The next interesting figure was a calculation of the CO2 savings that would be obtained if this excess food were not produced and sold. WRAP estimated that would be around 17 million tonnes of CO2 based on those 2010 figures. The Smart Metering Impact Assessment reckons that the full smart metering deployment will reduce the UK’s CO2 emissions by 14.5 million tonnes each year. So if we want to reduce CO2, there’s more to be saved by concentrating on food waste, rather than energy efficiency.
Which means the big question is: Why don’t we give up on smart metering and try to persuade the country to achieve the same savings and CO2 reduction by educating them about food waste. I think the latter might be a lot easier. As any behavioural psychologist will tell you, if you’re going to change consumer behaviour, they need to trust you. Survey after survey tells us that no-one trusts the utilities. Yet we only need to look at the TV schedules and the sales of TV cookbooks to know that as a nation we trust our Jamies, Delias, Hestons and Gordons. We even trust hairy bikers more than we trust utilities.
Then there’s pricing and choice. The supermarkets know how to use pricing to affect usage in exactly the way that utilities don’t. Instead of an increasingly regulated set of “one size fits all” tariffs, supermarkets employ a wide range of promotions and pricing to influence what we buy. They’re particularly good at it because they collect, analyse and act on massive amounts of data. Unlike the utilities, who struggle to produce correct bills based on one meter reading per year.
We can even use the campaign to promote healthier eating. How much energy could we save if, as a nation, we didn’t boil our sprouts and cabbage until they’re a pulp, or roast our meat to a leathery black mass? So addressing food waste could have a knock-on effect on energy saving, as well as improving our health.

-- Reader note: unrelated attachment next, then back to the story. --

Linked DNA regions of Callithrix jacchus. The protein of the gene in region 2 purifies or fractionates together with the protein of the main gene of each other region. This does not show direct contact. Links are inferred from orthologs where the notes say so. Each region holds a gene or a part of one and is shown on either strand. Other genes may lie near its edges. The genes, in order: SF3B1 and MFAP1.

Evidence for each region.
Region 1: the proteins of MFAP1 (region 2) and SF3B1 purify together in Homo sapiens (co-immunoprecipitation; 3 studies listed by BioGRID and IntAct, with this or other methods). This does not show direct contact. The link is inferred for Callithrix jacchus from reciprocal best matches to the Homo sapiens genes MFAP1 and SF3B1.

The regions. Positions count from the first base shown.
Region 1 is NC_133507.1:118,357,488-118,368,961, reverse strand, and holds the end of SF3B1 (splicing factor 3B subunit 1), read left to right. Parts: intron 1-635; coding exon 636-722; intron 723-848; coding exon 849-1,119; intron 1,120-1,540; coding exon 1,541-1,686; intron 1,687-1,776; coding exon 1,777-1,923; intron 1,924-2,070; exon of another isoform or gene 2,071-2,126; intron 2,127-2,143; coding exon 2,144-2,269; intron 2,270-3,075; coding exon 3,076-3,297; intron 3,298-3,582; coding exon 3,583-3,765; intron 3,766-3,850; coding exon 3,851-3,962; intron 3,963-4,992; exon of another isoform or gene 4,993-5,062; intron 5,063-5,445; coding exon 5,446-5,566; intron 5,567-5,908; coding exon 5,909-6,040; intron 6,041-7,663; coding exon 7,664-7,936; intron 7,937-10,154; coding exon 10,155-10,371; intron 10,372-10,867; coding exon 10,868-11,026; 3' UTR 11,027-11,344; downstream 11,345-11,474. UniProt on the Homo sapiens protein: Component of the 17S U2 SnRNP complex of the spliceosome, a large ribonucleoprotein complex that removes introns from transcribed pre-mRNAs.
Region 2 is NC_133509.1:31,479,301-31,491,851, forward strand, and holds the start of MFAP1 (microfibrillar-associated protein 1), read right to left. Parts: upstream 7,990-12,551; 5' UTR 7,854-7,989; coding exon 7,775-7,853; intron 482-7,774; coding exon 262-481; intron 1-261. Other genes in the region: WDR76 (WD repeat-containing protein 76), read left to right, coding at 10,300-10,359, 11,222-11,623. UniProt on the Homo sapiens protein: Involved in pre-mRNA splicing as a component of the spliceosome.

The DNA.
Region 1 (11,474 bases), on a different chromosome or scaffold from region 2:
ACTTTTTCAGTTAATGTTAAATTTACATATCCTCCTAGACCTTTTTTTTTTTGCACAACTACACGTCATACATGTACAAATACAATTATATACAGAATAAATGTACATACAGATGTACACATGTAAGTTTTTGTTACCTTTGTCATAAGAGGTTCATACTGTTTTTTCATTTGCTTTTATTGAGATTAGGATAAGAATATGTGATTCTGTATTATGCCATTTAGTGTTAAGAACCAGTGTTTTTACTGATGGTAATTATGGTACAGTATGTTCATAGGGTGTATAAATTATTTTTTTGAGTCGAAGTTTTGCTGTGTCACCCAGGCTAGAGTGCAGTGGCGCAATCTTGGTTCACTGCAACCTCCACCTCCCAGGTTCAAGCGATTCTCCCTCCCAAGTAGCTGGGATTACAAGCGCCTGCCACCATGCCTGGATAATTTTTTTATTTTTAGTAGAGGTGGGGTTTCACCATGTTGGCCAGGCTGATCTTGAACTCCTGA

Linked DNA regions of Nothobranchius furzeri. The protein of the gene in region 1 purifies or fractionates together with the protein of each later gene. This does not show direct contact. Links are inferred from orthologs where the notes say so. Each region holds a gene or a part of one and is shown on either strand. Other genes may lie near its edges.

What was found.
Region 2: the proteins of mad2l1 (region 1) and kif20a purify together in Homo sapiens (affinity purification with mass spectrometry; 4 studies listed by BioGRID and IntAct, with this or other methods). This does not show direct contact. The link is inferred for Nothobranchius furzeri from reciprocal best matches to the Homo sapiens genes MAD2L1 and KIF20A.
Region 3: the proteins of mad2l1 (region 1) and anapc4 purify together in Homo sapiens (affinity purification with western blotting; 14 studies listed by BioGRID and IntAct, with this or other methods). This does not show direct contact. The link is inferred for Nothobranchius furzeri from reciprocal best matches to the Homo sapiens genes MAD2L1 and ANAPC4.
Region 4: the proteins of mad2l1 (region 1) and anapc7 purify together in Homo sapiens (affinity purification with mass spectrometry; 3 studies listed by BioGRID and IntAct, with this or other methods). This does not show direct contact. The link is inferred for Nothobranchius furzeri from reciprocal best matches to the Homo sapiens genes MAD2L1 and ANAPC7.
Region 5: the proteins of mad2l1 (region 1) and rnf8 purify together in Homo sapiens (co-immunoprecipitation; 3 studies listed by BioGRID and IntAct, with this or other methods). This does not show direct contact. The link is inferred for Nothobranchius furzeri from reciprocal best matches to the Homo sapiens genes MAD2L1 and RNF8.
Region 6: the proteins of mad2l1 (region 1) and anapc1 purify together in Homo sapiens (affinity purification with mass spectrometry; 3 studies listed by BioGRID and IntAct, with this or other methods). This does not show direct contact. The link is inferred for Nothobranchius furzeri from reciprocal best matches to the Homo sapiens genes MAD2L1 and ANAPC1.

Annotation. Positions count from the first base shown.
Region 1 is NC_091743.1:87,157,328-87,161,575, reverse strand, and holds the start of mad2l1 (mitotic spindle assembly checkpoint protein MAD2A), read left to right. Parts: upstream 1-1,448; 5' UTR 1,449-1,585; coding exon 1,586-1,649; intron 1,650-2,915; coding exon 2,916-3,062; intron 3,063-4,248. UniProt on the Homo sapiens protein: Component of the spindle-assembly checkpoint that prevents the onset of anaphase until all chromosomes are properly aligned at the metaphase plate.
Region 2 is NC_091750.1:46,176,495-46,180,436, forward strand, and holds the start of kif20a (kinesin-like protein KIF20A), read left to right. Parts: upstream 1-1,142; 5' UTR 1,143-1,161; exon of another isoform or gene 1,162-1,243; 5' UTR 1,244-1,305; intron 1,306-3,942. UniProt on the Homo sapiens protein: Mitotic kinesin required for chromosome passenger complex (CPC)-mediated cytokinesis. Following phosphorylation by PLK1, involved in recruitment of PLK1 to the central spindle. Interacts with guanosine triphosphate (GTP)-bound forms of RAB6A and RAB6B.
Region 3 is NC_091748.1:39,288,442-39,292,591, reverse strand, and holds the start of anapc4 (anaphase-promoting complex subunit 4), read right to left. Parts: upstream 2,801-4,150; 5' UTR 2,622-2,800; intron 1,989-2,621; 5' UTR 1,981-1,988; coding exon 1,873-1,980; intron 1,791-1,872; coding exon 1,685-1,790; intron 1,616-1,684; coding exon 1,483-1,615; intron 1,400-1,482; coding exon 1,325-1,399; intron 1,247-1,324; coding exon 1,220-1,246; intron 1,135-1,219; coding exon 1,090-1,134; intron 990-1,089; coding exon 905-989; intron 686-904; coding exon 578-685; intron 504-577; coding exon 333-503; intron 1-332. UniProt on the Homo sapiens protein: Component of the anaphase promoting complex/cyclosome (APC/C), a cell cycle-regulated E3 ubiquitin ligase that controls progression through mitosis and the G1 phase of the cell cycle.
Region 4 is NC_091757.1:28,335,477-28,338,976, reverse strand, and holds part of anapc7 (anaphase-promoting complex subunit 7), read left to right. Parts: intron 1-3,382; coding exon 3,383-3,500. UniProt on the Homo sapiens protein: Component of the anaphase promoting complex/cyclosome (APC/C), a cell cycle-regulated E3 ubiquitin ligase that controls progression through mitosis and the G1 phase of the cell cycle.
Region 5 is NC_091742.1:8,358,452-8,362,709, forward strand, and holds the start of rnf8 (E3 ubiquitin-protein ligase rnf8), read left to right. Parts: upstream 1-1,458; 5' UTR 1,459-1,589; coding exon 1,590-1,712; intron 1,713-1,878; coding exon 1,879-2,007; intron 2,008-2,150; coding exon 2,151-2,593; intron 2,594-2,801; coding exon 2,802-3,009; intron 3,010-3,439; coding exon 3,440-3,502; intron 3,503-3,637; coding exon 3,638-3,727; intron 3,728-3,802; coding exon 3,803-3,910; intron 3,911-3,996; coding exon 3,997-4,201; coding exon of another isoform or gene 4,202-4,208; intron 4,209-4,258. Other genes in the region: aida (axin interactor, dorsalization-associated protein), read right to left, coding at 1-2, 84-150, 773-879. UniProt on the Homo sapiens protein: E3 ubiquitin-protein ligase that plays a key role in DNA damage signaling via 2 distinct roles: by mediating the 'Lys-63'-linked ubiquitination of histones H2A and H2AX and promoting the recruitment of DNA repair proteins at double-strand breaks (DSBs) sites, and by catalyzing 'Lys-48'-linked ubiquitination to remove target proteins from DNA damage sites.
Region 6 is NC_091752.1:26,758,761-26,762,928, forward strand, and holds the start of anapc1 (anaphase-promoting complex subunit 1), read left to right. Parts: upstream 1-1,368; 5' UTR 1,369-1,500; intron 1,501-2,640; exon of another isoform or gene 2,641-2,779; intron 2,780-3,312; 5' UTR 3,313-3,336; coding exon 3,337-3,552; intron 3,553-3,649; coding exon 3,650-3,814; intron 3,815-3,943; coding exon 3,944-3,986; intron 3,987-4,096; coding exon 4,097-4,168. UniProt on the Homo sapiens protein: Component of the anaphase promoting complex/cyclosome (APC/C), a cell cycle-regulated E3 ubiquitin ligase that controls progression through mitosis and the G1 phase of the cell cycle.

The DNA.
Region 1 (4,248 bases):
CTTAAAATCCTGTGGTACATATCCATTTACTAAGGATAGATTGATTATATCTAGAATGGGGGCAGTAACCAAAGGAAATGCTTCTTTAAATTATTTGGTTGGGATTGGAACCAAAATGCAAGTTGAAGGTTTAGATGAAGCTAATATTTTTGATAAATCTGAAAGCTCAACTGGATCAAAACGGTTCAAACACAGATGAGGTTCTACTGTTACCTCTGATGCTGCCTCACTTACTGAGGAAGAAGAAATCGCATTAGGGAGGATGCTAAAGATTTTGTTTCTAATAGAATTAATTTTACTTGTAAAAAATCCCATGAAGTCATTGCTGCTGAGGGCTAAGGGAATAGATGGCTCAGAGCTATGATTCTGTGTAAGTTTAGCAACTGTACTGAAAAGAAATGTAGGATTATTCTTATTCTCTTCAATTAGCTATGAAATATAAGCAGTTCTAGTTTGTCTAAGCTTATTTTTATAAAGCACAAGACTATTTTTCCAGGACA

The only fly in the ointment is the fickleness of the public, which this week’s headlines displayed. That is a challenge not just for food waste, but also for smart metering. A large part of the expected savings that “fund” the smart metering program come from consumer behaviour change, and there’s little evidence that consumers won’t be just as fickle in their energy saving as they are in their approach to food wastage, however much either initiative might save them.
It would be nice to think that someone in Government is making this connection and asking what to do? Because I suspect it would be more effective to tackle one of these issues properly rather than playing at both. But smart metering has momentum. So although concentrating on food waste would save the same amount of CO2, as well as saving consumers considerably more money, my guess is that the current momentum will win. The irony is that the GB Smart Metering program only exists because of a Government requirement to meet the European 20-20-20 mandate on CO2 emissions. It’s not because the utilities want it – in general, they don’t.
Which means that we will stagger on with an expensive, technically over-specified smart metering system to try and meet a European carbon target which is largely irrelevant, whilst ignoring an obscene on-going level of food waste. Instead of saving money for the average consumer, it’s a strategy which will condemn them to spend more.
Which bring me back to the burger scare. It makes you realise that the real problem is the attention to minutiae rather than looking at the big picture. Small traces of horse in the food chain ought to be irrelevant, but they’re not. The public and press will fixate on detail rather than big picture. The real question is whether the Government is backing the right horse?
So if we want some sanity to enter the smart metering program, I’d suggest that we learn from last week’s headlines and start spreading the rumour that French energy inspectors have detected traces of dog DNA in British smart meters. That’s probably our only hope of having a rational debate.